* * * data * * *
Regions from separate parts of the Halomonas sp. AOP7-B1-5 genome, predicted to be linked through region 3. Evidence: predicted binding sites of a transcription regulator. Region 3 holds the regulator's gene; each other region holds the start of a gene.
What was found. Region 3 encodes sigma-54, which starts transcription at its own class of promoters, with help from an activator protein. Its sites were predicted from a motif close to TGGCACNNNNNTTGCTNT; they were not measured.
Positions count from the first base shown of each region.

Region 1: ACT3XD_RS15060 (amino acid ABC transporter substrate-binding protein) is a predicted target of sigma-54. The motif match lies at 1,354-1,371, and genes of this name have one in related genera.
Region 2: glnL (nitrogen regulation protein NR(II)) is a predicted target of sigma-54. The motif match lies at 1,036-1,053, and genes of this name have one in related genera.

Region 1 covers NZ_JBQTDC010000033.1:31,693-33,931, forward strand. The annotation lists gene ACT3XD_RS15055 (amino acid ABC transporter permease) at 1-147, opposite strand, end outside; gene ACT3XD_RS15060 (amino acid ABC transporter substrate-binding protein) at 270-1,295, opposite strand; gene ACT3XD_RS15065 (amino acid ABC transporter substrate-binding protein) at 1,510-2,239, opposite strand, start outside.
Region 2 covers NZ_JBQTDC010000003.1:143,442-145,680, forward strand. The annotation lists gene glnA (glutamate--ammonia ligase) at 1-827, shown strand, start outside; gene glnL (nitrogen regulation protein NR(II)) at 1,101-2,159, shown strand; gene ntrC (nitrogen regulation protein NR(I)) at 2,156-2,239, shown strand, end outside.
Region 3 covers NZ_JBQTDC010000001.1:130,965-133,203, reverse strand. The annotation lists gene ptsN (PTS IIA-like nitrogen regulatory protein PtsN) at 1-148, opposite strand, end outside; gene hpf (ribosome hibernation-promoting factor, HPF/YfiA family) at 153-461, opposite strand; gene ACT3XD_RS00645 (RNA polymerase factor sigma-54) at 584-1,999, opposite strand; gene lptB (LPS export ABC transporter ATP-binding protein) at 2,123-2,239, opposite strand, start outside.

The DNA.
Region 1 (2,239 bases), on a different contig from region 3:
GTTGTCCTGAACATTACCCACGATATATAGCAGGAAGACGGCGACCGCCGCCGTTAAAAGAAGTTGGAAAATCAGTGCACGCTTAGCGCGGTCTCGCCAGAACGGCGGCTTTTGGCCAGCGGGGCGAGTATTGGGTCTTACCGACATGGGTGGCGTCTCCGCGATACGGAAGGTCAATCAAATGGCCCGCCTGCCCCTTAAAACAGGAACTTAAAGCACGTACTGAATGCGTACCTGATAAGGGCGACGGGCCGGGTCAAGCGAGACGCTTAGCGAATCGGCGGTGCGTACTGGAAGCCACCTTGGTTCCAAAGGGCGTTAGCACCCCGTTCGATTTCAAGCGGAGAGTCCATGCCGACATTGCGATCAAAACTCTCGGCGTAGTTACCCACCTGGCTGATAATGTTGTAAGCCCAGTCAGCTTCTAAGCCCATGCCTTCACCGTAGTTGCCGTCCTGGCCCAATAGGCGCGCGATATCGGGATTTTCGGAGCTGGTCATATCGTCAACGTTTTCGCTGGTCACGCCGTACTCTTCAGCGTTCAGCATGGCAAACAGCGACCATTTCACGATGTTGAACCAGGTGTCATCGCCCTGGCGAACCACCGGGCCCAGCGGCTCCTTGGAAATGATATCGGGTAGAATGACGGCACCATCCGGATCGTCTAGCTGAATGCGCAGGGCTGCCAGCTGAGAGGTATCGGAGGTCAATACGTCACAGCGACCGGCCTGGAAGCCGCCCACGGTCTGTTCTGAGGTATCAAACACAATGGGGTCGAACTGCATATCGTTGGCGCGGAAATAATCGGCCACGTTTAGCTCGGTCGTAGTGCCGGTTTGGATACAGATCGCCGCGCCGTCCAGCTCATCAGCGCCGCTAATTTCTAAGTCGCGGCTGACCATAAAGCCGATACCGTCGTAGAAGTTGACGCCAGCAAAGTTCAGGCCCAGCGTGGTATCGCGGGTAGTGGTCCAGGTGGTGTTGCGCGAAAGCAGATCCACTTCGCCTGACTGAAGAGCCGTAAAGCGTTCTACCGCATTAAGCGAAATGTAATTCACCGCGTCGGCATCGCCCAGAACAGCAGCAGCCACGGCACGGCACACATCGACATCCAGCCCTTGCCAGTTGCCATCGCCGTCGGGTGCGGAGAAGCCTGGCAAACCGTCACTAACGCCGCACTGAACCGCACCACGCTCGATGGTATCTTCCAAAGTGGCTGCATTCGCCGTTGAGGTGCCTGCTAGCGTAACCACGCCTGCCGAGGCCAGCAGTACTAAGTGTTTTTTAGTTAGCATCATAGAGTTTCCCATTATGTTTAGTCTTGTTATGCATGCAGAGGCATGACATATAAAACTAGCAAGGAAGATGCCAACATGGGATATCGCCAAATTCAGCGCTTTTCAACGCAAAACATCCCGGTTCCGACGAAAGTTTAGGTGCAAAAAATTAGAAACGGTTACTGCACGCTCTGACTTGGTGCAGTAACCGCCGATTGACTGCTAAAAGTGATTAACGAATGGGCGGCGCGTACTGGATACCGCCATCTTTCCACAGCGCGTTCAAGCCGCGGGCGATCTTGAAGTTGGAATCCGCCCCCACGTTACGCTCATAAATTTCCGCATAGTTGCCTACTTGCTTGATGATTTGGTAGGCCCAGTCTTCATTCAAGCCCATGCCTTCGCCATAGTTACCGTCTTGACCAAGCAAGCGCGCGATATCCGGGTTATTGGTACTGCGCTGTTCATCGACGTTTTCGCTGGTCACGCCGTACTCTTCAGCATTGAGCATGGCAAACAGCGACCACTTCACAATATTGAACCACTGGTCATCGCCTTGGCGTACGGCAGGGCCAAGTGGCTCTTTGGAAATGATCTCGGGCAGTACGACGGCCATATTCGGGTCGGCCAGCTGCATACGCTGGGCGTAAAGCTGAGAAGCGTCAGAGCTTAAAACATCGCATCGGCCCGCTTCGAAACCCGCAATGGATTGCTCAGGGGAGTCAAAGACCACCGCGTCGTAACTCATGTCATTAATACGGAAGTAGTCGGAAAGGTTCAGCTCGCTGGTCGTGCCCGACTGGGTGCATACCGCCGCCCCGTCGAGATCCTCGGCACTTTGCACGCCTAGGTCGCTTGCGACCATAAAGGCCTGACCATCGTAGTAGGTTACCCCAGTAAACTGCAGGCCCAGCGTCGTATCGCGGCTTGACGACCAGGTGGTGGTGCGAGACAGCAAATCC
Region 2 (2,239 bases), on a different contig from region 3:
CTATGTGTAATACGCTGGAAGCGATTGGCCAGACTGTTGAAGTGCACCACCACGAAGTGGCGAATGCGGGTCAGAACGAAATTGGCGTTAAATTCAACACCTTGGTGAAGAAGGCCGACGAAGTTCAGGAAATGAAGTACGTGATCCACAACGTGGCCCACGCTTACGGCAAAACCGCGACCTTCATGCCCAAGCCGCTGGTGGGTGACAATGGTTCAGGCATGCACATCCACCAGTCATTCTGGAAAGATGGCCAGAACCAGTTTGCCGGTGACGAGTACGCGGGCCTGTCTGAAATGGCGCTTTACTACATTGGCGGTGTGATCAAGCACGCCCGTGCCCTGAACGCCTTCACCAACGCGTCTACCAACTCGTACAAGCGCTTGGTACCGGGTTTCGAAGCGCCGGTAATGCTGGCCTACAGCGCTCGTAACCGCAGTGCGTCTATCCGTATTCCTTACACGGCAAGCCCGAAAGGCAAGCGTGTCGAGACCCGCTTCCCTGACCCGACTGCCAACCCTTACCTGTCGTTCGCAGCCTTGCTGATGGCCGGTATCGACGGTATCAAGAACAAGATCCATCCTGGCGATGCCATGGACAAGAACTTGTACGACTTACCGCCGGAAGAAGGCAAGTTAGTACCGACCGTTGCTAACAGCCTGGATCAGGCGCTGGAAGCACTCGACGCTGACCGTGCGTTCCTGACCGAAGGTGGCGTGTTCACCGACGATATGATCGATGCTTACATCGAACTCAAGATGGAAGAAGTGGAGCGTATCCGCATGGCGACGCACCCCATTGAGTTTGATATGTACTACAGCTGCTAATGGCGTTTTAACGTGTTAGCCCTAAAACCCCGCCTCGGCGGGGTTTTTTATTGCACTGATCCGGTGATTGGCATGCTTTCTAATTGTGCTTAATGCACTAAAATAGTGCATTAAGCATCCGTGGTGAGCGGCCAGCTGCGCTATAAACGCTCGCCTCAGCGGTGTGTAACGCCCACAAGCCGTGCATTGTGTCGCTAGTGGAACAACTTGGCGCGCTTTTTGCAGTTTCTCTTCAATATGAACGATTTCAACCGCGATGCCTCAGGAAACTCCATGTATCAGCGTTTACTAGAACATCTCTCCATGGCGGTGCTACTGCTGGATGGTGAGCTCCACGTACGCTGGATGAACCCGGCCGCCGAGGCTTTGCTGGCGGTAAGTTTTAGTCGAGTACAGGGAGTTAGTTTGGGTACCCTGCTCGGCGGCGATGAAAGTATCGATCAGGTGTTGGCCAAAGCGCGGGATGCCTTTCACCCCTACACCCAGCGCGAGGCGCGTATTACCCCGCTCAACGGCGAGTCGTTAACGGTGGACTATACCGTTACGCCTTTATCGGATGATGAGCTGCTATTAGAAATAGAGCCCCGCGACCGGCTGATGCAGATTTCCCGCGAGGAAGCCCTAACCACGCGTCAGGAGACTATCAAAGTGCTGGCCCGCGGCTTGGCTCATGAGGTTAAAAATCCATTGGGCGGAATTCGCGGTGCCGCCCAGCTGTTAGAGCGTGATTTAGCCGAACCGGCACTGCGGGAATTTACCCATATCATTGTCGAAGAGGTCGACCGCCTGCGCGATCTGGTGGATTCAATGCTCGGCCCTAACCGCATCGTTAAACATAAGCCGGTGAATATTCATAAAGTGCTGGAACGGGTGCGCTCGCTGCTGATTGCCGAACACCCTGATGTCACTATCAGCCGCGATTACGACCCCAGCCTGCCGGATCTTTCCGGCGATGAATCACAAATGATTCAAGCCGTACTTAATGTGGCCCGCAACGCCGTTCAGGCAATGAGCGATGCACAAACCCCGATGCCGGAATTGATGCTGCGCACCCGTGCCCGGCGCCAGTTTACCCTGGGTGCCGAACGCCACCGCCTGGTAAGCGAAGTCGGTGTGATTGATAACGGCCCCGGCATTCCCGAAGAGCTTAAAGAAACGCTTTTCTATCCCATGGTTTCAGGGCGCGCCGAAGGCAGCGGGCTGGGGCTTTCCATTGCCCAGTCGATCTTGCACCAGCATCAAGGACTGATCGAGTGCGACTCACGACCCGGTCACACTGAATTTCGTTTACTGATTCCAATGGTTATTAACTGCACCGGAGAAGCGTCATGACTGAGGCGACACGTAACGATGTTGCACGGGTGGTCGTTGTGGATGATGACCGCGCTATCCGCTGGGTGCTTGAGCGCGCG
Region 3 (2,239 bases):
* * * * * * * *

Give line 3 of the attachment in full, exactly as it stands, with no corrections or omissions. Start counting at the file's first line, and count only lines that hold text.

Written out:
Positions count from the first base shown of each region.